America’s Most Beautiful Bike Ride around Lake Tahoe wasn’t my first century, but it was my inaugural long-haul trip with a bike box. So I learned a couple of lessons, some the hard way. Sure it’s a schlep, but once you reach your destination, it’s all about the joy of the ride.
Shipping by air: Shipping options abound, but I chose commercial air — both because the bike shipping services I investigated required long lead times and because it was cheaper. American Airlines charged me $100 each way. Read about their baggage allowances here. Bike box charges and availability of cargo space vary, so check with your airline.
Bike containers: I shipped my bike in a Serfas hard case. Since I didn’t feel ready to commit to an expensive purchase, I rented the box for $10/day from a local bike shop. If you prefer to use a carton, most bike shops will give you a free cardboard box and discarded packing materials from shipments of new bikes entering inventory.
Packing: While I pride myself on self-sufficiency, I think I made the wrong call in disassembling the bike and packing it myself. Prime takeaway: Pay a bike shop to pack the bike first time out. Watch and learn how an experienced mechanic does it. The quotes I received from bike shops were in the $50 range for this service.
The box came with instructions, and I studied plenty of resources on the web (links below), but I will always wonder whether or not my first-time packing job contributed to the cracked top tube that we discovered just before the event. Did I hear, “Duh”?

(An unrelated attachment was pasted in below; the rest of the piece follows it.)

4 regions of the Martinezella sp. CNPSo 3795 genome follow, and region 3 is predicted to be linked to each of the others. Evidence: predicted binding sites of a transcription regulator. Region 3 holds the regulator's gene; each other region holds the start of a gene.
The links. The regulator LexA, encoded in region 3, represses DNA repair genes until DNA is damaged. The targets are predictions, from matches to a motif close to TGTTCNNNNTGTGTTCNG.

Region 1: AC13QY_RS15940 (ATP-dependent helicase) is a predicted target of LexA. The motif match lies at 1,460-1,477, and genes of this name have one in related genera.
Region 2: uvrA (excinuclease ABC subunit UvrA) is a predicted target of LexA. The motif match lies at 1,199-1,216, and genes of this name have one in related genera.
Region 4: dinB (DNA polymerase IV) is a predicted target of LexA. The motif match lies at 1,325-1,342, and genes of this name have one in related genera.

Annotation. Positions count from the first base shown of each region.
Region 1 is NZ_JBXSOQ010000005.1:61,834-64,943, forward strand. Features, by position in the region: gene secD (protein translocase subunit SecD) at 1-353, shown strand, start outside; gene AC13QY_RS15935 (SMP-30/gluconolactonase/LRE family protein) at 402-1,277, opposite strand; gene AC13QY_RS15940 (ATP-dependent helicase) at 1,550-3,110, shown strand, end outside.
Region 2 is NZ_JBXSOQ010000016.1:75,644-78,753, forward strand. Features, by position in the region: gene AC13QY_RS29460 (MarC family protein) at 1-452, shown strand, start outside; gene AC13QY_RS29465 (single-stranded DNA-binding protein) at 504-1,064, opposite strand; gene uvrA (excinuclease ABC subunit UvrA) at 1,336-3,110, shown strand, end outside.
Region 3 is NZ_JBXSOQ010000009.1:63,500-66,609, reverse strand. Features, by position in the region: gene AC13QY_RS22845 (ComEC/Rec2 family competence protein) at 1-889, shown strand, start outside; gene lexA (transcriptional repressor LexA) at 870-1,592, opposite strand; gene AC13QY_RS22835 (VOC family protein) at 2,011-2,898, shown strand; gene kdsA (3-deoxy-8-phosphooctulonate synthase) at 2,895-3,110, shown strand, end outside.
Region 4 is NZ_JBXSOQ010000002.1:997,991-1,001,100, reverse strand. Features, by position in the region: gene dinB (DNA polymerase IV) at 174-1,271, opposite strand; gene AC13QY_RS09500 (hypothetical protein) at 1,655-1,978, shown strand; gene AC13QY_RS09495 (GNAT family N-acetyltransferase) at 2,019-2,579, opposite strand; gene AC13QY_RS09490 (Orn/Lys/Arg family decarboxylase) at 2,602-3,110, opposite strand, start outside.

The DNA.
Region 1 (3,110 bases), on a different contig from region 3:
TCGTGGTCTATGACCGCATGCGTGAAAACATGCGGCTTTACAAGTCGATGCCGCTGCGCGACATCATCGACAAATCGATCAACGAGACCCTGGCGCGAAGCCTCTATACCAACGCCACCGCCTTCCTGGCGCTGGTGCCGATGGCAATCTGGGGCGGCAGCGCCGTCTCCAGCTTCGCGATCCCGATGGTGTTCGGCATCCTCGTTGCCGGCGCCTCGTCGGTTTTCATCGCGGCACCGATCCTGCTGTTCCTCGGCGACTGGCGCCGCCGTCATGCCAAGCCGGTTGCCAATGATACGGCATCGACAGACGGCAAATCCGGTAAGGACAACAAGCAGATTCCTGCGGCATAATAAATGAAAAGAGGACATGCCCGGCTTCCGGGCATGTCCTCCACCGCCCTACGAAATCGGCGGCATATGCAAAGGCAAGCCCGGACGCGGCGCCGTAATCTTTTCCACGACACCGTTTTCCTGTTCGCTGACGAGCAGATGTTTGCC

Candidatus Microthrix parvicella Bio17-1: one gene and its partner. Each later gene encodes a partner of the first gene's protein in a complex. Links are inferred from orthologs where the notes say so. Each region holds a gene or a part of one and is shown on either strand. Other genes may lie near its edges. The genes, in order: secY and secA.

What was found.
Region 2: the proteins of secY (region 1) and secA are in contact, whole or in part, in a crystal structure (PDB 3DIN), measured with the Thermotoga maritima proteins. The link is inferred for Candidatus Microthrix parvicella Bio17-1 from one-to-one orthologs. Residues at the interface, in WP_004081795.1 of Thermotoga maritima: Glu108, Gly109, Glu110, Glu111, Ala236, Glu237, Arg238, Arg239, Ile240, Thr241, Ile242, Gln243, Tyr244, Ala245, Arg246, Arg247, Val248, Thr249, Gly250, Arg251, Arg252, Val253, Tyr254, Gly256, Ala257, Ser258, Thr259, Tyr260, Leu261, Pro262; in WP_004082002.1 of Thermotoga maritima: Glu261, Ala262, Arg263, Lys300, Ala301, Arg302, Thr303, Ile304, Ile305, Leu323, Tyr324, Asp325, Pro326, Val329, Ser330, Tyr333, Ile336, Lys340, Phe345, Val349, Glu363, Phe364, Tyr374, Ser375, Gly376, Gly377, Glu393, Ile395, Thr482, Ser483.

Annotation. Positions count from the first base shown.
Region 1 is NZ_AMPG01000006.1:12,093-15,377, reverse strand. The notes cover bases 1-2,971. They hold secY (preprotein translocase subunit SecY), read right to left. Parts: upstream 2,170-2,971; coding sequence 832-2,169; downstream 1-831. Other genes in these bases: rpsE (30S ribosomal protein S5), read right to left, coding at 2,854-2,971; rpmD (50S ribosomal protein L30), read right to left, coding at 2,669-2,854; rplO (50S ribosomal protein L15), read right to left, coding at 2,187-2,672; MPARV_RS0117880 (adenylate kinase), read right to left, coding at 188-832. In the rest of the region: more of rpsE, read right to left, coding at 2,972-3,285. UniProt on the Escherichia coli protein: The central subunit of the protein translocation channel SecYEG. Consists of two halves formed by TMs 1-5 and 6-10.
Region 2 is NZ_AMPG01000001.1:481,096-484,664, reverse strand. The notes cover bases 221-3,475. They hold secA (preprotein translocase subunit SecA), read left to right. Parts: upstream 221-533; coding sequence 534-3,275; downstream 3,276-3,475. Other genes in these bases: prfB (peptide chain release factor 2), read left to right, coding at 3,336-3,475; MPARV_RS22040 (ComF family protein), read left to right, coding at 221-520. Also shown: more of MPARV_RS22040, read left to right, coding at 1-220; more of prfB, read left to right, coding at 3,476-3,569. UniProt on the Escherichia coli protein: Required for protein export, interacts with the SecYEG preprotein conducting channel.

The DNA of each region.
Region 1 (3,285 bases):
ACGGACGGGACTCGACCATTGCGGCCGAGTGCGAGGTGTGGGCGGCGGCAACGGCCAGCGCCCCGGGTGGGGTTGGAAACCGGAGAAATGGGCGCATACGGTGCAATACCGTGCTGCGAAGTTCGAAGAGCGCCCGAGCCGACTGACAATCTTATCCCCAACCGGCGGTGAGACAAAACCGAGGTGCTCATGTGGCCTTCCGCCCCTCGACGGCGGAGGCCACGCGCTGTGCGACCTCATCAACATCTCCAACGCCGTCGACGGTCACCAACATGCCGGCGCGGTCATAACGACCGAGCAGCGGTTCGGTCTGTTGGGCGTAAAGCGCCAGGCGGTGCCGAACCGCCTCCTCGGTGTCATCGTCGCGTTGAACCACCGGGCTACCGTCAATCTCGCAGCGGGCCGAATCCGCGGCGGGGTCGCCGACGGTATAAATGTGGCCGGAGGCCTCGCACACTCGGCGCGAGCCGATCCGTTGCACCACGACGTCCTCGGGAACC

Airport checkin: Give yourself extra time when departing for the airport. American advised me that oversize baggage may be accepted on a first-come-first-served basis.
TSA: On both legs of my round trip, a card placed inside my bike box notified me that it had been opened for inspection by the Transportation Security Administration. I used zip ties (which were removed), but here’s a list of TSA-recognized baggage locks.
Note: Remember to let the air out of your tires and to remove the CO2 cartridges from your saddle bag.
Baggage claim: In San Francisco at mid-day, my bike box was available for pickup at the airline’s luggage office. On late arrival in NYC, I was paged to an attendant near the baggage carousel.
Ground transport: Stick a wad of dollar bills in your pocket before departure. Job One, especially if you are traveling alone, will be to grab a luggage cart from a dispenser in the baggage claim area or to hail a porter.
Pushing the box around is a bulky proposition; allow extra time to find elevators. For example, at San Francisco International, several elevators were required to transport my cart to the tram for the rental car center.
Car rental: If you’re traveling as a group, arrange in advance for an SUV. Since I was meeting up with friends in Tahoe, I chose the cheapest premium car rate, shoved the bike box in the back seat and stowed my luggage in the trunk.
Pre-event assembly and tuning: Contact a reliable bike shop near your lodging — in advance of your trip — to make an appointment for bike re-assembly and light tuning. You can count on something being a little out of whack from time served in the travel case. The quotes that I received for this service ranged from $50 to $65. (Parts extra.) Most bike shops also want advance notice to break down and pack the bike for your trip home.
Hang onto all your packing materials; secure a plastic bag containing zip ties, packing tape, electrical tape and some wet-wipes inside the bike box. (I save the little packets from take-out deliveries for this purpose.)
Edification and entertainment:
Have you got bike packing tips, adventures or misadventures to share. Please comment!